TV series about the life of Brendon Small, an eight-year-old visionary who, using his friends Jason and Melissa as actors, have managed to direct over a thousand homemade films. His parents are divorced, but it doesn't feel strange since so many other kids' parents are divorced. His friend Jason actually feels upset because his parents are still together. At school, he is taught soccer by his coach John McGuirk, or as he calls him, "that weird Irish guy".
Aside from doubling the length of each episode, The New Scooby-Doo Movies differed from its predecessor in the addition of a rotating special guest star slot; each episode featured real-life celebrities or well known fictional characters joining the Mystery, Inc. gang in solving the mystery of the week. Some episodes, in particular the episodes guest-starring the characters from The Addams Family, Batman, and Jeannie, deviated from the established Scooby-Doo format of presenting criminals masquerading as supernatural beings by introducing real ghosts, witches, monsters, and other such characters into the plots.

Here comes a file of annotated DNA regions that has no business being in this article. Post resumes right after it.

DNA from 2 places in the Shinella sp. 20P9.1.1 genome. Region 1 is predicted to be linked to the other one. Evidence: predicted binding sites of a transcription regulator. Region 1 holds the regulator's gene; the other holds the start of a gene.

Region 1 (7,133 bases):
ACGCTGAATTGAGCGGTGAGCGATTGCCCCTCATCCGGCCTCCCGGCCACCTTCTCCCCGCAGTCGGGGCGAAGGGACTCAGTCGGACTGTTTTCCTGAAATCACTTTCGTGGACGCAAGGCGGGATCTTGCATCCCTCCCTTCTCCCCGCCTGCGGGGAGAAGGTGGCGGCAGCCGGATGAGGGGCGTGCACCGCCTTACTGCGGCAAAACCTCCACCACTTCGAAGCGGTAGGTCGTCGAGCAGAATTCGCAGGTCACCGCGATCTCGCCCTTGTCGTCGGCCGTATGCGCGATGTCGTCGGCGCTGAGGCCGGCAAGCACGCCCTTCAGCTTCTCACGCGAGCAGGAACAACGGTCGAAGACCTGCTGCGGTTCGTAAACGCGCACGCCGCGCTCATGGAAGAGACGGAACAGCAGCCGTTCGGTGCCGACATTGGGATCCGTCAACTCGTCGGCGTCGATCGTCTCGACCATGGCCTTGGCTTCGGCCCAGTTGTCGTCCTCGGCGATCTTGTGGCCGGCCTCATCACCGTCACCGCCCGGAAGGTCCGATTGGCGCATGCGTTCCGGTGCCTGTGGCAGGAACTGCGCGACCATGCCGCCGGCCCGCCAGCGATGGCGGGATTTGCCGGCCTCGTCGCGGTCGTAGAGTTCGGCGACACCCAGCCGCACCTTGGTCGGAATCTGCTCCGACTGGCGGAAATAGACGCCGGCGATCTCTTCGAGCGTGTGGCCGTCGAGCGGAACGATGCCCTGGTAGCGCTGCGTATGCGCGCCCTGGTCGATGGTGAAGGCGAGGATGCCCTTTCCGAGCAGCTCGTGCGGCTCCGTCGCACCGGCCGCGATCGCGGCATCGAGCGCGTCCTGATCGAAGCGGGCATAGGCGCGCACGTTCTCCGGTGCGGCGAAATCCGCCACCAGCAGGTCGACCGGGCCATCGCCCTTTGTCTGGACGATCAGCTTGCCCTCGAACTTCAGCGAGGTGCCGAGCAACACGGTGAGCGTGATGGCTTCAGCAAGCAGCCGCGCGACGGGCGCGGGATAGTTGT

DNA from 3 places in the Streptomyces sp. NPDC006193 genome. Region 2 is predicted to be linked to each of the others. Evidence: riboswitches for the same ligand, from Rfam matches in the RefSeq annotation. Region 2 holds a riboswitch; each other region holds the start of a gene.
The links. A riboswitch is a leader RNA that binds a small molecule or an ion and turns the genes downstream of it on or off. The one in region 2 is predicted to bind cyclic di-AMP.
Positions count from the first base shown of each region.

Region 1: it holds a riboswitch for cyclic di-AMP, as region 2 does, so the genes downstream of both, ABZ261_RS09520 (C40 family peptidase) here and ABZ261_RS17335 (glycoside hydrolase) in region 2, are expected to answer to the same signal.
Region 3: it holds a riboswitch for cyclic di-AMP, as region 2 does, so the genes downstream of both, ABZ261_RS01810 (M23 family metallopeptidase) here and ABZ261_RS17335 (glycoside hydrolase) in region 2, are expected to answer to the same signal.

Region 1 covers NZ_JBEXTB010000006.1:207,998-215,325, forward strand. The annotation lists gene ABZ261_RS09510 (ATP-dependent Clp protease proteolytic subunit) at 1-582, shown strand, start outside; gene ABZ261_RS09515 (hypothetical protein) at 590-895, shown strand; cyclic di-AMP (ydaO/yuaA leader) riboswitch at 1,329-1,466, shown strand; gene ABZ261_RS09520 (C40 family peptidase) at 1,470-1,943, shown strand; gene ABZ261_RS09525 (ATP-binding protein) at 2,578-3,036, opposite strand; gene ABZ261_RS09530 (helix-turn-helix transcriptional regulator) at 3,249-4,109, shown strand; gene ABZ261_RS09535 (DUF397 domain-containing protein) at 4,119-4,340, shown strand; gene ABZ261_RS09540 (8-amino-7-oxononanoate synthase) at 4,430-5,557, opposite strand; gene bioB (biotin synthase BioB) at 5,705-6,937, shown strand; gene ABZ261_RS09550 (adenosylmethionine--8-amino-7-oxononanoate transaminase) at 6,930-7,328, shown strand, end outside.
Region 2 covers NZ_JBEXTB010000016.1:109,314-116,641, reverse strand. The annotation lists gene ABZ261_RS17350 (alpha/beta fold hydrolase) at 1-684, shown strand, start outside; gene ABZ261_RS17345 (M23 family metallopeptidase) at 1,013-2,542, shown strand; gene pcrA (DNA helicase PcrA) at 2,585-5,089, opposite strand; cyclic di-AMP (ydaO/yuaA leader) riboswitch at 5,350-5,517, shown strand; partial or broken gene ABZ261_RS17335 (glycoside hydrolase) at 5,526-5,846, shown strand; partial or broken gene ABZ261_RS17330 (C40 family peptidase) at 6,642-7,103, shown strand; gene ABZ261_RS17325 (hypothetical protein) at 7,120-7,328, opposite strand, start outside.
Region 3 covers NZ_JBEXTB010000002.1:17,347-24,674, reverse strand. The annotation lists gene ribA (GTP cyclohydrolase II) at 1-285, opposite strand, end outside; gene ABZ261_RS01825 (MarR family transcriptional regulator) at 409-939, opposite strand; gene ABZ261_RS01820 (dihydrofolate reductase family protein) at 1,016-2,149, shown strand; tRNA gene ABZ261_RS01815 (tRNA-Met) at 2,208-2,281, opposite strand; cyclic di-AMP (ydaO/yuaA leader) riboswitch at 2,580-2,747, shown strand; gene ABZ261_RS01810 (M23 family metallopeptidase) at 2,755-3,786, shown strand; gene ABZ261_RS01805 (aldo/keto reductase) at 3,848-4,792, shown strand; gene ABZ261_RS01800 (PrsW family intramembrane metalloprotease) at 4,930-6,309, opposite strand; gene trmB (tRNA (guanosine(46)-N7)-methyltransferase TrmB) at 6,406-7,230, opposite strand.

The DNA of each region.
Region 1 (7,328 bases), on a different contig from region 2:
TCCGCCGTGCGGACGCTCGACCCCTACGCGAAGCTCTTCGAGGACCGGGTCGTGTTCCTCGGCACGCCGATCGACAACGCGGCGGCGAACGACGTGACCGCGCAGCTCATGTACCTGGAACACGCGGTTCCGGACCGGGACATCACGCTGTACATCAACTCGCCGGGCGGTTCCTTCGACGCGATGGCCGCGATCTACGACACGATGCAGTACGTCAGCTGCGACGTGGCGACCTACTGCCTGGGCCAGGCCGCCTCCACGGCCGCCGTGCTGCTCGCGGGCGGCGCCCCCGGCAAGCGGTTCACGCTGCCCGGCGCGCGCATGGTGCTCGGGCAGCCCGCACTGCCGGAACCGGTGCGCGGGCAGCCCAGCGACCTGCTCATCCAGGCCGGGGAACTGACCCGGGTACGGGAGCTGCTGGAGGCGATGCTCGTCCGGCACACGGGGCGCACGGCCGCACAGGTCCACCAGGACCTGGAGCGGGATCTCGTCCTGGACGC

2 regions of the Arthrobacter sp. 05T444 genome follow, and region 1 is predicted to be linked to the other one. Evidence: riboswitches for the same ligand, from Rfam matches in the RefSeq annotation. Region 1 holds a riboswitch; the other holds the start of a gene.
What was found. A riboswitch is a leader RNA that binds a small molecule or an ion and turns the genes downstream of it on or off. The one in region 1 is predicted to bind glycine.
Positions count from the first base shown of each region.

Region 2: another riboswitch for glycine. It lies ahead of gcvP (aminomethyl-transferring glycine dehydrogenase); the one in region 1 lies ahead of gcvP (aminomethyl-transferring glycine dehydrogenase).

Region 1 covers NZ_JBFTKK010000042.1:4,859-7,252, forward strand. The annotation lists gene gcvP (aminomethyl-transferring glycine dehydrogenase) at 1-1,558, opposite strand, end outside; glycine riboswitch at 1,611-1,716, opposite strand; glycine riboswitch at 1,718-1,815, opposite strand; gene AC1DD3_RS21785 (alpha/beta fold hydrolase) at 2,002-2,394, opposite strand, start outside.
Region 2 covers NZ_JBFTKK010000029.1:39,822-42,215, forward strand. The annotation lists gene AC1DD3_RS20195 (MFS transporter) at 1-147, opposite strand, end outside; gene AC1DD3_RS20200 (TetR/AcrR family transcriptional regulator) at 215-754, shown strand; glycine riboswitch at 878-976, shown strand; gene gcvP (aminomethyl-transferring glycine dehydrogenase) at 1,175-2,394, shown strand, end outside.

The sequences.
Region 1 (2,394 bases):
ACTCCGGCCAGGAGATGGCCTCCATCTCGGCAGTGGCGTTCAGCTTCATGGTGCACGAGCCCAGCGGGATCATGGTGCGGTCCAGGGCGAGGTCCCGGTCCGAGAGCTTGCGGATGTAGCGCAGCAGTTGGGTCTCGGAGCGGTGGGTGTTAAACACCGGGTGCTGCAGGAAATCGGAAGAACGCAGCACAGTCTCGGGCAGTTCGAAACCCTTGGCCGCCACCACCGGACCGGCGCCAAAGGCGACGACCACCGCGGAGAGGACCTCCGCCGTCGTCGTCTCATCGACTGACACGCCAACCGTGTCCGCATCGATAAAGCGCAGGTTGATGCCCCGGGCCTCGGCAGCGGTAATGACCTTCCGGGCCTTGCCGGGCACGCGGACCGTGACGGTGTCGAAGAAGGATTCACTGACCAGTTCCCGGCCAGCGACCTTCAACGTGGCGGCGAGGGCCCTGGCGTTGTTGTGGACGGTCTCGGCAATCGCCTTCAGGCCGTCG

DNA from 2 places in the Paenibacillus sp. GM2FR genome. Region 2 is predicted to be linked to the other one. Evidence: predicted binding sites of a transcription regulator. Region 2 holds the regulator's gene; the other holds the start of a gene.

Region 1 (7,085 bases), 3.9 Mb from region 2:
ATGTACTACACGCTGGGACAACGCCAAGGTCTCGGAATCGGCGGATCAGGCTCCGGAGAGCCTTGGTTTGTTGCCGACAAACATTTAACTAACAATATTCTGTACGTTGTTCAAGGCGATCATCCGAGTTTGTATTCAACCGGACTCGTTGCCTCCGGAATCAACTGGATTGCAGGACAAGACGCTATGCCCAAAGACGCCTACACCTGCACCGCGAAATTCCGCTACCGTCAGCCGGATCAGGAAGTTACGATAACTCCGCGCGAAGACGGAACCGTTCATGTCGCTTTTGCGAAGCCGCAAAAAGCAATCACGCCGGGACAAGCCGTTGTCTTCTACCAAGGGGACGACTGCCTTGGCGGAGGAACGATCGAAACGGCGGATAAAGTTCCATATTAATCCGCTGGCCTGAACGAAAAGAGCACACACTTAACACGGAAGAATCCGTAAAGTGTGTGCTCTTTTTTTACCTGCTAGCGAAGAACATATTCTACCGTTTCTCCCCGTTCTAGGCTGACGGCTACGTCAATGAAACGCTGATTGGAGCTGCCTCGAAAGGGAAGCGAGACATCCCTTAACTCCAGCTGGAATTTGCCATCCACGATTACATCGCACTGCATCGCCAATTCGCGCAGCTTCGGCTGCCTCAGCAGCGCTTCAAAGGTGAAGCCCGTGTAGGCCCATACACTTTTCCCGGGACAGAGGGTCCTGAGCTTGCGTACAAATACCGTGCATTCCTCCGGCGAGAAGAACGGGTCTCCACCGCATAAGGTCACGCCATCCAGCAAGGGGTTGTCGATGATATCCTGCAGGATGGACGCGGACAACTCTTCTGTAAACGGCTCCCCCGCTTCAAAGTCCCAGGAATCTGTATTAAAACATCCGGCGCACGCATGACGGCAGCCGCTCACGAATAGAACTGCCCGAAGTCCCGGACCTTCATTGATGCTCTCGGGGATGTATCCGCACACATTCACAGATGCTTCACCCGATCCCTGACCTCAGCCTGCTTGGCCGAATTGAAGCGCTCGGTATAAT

Explore American cinema through the decades and the cultural, societal and political shifts that framed its evolution.
A deep nostalgic dive into pop-culture that entertained the masses.
At the Movies is a movie review television program produced by Disney-ABC Domestic Television in which two film critics shared their opinions of newly released films. The program aired under various names. Its original hosts were Roger Ebert of the Chicago Sun-Times and WLS-TV and Gene Siskel of the Chicago Tribune and WBBM-TV. Richard Roeper of the Sun-Times became Ebert's regular partner in 2000 after Siskel died in 1999. Ebert suspended his appearances in 2006 for treatment of thyroid cancer, with various guest hosts substituting for him. From April to August 2008, Michael Phillips of the Chicago Tribune cohosted. Starting on September 6, 2008, E! Entertainment Television film critic and reporter Ben Lyons and Sirius Satellite Radio host and former co-host of The Young Turks and current Turner Classic Movies host Ben Mankiewicz took over as hosts. On August 5, 2009, it was announced that Michael Phillips would return to the show along with New York Times film critic A. O. Scott on September 5, 2009. During its run with Siskel and Ebert as hosts, the series was nominated for Primetime Emmy Awards seven times and also for Outstanding Information Series, the last nomination occurring in 1997. It was widely known for the "thumbs up/thumbs down" review summaries given during Siskel's and Ebert's tenures. The show aired in syndication in the United States and on CTV in Canada; the show also aired throughout the week on the cable network ReelzChannel.